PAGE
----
Perhaps even more oblique is a suggestion that Denis and the players’ vision for Hum Dono was inspired by the enchanting Stan Getz and Luiz Bonfá collaboration in 1963, Jazz Samba Encore!, a personal favourite here among the great Getz Brazilian-themed LPs. It’s a similar format to Hum Dono, with the saxophonist and guitarist given top billing in a small group setting, with occasional wordless singing from the mesmerising and far too rarely recorded Maria Toledo. Pure coincidence, perhaps, but you never know.

Maybe it’s to do with thinking of wordless singing as a peculiarly Brazilian art. An early favourite of the  form, here, was Astrud Gilberto with Deodato on piano doing ‘Não Bate Coração’, from her Beach Samba LP, which (as has been said before here) is a minute-and-a-half of perfection, with Astrud scatting away delightfully, her voice used as an instrument, and absurdly she seems on the verge of breaking into the wordless part from ‘Those Were The Days’, a song which has a special place in this boy’s heart as it was heard endlessly around the home growing up and way beyond, mainly just that wordless passage which could be heard coming from the kitchen or the bathroom, and one now realises it was a simple sign that all was well with the world. Ah life!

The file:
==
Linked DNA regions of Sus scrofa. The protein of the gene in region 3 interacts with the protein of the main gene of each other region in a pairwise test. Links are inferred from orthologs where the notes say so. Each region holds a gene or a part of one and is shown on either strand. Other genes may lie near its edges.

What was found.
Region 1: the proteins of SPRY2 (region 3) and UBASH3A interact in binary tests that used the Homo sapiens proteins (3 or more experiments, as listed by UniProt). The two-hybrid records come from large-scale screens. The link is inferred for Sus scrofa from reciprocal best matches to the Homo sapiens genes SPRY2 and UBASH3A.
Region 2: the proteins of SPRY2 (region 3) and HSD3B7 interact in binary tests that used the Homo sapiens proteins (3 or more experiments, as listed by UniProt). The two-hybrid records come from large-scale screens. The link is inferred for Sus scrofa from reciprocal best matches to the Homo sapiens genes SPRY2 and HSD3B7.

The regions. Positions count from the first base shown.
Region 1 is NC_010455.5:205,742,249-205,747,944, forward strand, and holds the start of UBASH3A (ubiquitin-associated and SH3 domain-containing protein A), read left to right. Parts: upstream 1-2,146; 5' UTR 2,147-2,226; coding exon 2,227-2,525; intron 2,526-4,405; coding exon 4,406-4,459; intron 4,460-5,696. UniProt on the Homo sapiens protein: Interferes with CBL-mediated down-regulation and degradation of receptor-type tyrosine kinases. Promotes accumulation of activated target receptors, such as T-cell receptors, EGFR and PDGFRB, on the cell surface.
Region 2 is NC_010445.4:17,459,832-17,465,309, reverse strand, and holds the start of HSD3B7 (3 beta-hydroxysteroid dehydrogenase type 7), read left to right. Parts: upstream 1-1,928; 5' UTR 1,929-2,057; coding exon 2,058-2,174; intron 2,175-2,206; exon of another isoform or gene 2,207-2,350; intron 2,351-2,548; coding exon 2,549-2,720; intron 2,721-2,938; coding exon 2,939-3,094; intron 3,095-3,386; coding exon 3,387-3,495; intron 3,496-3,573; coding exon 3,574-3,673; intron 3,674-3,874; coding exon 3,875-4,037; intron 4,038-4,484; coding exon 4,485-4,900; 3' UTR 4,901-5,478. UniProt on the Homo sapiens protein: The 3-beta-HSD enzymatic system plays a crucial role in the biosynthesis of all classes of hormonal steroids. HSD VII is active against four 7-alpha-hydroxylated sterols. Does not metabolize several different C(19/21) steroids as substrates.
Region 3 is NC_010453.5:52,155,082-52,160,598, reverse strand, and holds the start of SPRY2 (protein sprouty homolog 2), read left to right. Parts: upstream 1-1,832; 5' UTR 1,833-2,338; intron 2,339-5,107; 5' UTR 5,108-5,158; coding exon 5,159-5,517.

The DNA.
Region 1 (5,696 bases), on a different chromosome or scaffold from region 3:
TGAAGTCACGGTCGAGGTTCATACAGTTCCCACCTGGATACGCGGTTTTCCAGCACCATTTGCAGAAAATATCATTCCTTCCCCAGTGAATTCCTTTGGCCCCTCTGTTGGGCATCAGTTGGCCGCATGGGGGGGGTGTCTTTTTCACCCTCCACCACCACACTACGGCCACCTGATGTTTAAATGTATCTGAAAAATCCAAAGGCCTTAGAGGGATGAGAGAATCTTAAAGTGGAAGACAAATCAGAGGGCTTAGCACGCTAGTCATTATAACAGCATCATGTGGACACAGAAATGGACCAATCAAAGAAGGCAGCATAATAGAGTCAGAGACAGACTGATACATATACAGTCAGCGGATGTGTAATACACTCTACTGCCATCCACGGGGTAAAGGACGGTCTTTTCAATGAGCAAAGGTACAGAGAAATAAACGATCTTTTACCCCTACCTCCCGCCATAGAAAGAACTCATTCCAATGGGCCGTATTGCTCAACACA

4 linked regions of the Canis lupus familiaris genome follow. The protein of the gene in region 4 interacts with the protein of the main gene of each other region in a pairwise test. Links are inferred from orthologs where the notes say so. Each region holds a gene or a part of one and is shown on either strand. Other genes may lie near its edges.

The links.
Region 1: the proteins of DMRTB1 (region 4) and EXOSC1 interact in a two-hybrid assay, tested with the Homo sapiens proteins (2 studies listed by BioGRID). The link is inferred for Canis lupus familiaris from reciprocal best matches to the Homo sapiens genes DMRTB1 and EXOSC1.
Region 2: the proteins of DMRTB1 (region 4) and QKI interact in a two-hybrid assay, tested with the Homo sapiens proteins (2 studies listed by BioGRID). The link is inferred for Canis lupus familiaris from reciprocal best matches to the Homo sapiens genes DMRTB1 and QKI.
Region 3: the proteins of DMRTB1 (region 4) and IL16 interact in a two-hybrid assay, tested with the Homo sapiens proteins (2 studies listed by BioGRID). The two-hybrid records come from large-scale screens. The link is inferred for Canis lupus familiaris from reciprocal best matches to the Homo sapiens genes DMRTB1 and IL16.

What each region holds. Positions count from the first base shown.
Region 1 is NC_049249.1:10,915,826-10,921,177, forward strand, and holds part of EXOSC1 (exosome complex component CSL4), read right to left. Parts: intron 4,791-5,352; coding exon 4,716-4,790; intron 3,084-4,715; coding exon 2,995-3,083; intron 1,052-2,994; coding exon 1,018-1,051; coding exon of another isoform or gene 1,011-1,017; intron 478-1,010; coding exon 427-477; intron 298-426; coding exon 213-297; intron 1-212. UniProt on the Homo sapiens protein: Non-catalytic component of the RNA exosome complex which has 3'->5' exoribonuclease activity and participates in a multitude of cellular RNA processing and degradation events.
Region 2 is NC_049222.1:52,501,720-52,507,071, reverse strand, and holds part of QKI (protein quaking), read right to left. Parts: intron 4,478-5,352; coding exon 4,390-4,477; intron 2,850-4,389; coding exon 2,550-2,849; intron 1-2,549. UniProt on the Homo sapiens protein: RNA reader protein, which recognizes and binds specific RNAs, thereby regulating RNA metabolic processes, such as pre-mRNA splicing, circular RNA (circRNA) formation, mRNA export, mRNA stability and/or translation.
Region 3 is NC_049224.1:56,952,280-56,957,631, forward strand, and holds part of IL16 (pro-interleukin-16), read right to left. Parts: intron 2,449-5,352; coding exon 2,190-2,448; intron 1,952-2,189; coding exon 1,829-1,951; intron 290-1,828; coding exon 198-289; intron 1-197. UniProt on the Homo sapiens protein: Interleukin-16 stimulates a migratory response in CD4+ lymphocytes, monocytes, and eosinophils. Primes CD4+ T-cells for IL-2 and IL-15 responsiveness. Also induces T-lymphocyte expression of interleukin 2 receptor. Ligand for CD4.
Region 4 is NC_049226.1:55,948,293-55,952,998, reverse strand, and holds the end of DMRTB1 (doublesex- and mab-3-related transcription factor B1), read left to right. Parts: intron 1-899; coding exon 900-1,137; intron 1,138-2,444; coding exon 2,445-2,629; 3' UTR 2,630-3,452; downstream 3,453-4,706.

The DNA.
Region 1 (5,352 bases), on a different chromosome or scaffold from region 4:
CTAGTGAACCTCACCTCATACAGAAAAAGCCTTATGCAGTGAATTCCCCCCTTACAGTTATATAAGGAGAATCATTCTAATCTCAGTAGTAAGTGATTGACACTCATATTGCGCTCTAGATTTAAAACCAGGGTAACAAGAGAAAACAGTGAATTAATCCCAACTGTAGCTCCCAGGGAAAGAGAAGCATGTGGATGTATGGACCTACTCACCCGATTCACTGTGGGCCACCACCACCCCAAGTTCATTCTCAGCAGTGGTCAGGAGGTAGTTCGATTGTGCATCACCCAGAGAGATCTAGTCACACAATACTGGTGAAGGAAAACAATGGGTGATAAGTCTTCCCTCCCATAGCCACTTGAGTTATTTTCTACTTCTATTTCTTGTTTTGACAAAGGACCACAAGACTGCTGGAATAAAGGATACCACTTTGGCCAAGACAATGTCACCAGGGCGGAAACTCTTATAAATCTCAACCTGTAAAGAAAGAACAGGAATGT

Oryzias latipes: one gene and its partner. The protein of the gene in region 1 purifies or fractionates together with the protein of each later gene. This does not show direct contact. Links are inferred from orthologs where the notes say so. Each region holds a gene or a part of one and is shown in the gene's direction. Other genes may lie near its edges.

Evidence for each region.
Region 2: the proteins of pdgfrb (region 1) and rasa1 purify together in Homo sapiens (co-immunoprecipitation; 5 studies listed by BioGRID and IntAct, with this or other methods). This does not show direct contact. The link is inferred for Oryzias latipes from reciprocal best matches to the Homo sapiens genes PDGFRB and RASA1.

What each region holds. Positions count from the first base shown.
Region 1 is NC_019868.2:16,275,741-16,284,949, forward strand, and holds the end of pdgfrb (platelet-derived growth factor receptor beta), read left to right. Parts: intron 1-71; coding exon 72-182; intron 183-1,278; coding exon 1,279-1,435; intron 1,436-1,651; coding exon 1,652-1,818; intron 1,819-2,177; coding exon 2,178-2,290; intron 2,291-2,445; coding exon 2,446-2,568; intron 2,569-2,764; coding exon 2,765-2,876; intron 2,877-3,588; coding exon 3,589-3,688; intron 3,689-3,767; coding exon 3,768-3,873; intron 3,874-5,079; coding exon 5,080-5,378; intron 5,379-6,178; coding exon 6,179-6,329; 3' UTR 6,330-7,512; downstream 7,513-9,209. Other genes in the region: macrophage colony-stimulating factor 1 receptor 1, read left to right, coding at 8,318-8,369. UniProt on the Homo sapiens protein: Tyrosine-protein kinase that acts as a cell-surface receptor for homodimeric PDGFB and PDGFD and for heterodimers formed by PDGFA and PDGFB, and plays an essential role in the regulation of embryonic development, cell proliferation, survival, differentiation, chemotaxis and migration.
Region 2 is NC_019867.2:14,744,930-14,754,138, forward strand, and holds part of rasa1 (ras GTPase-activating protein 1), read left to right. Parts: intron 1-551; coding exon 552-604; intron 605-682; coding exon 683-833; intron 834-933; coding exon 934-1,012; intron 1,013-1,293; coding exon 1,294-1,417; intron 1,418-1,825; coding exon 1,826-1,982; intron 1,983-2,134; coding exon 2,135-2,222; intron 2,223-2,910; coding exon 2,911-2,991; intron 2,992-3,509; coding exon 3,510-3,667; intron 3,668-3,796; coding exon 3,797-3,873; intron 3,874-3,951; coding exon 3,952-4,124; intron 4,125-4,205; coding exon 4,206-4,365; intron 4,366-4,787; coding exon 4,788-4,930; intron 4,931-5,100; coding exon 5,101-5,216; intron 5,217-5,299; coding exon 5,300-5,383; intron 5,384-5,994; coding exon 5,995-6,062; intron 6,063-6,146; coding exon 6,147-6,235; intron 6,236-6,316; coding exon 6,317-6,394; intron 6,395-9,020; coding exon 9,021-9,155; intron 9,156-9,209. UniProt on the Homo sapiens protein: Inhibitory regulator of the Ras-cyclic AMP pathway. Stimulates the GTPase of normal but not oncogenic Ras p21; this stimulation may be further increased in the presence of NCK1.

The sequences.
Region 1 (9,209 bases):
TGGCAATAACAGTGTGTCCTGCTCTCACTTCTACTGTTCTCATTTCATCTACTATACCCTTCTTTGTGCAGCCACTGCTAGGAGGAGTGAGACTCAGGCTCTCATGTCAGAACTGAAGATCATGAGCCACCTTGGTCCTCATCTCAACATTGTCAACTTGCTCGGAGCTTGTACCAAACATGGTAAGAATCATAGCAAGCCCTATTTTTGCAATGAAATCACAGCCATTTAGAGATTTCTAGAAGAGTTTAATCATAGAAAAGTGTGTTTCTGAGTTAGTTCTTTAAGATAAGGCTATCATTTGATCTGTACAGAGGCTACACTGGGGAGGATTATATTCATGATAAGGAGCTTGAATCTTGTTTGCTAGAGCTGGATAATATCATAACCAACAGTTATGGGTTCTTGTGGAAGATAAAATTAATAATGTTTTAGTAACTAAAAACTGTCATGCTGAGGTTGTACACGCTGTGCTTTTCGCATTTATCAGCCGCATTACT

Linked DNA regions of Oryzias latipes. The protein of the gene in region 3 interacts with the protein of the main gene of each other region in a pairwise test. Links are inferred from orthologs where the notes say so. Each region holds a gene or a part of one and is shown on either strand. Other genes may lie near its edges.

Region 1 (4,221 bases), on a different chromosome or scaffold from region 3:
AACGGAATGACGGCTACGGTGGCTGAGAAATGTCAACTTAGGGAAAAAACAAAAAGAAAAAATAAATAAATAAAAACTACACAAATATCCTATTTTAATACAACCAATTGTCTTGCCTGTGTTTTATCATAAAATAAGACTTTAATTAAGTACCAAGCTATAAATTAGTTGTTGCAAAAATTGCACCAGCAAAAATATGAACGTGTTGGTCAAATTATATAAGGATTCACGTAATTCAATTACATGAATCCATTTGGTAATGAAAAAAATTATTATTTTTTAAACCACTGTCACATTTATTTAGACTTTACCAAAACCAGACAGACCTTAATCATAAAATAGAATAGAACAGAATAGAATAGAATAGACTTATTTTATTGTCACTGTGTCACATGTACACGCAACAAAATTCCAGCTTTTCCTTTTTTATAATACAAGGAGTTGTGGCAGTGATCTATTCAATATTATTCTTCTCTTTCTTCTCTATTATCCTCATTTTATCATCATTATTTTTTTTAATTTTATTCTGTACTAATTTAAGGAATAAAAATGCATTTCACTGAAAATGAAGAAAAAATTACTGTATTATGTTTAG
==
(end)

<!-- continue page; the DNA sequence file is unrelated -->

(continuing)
Then, later, into the 1990s, there was the thrill of discovering Piri’s ‘Reza Brava’ and Joyce’s ‘Aldeia de Ogum’ and a little further on her ‘London Samba’, a song that seemed to belong to us which is presumably what she intended, and later still ‘Casa Forte’ by Edu Lobo, or his ‘Libera Nos’ from Missa Breve. Also, there’s Quarteto Em Cy’s ‘Até Londres’, an Oscar Castro-Neves composition, as is Sergio Mendes’ wordless wonder ‘Celebration of the Sunrise’. And, yeah, wordless parts are threaded through the great works by Marcos Valle and Milton Nascimento. Plus, a particular favourite here is Flora Purim singing ‘L’Amore Dice Ciao’ on Walter Wanderley’s CTI title Moondreams. There is, incidentally, a lovely clip of Flora from around that time singing on French TV in 1969 with Stan Getz playing his sax, from when they toured together. Did they play in London?

But Joe Harriott and bossa nova? Well, why not? After all Archie Shepp recorded a great version of ‘The Girl From Ipanema’ on Fire Music for Impulse!, so  why not Joe? Then again in Doggin’ Around, the Alan Plater book which is a lovely ramble through his life, work and musical passions, the author mentions working with Joe and how they became friends, then tells a tale about Joe shortly before his death (“of neglect – his own and other people’s”) scratching around for gigs and asking the great playwright to help out, which he did, getting an acquaintance to arrange something in the Hull suburbs.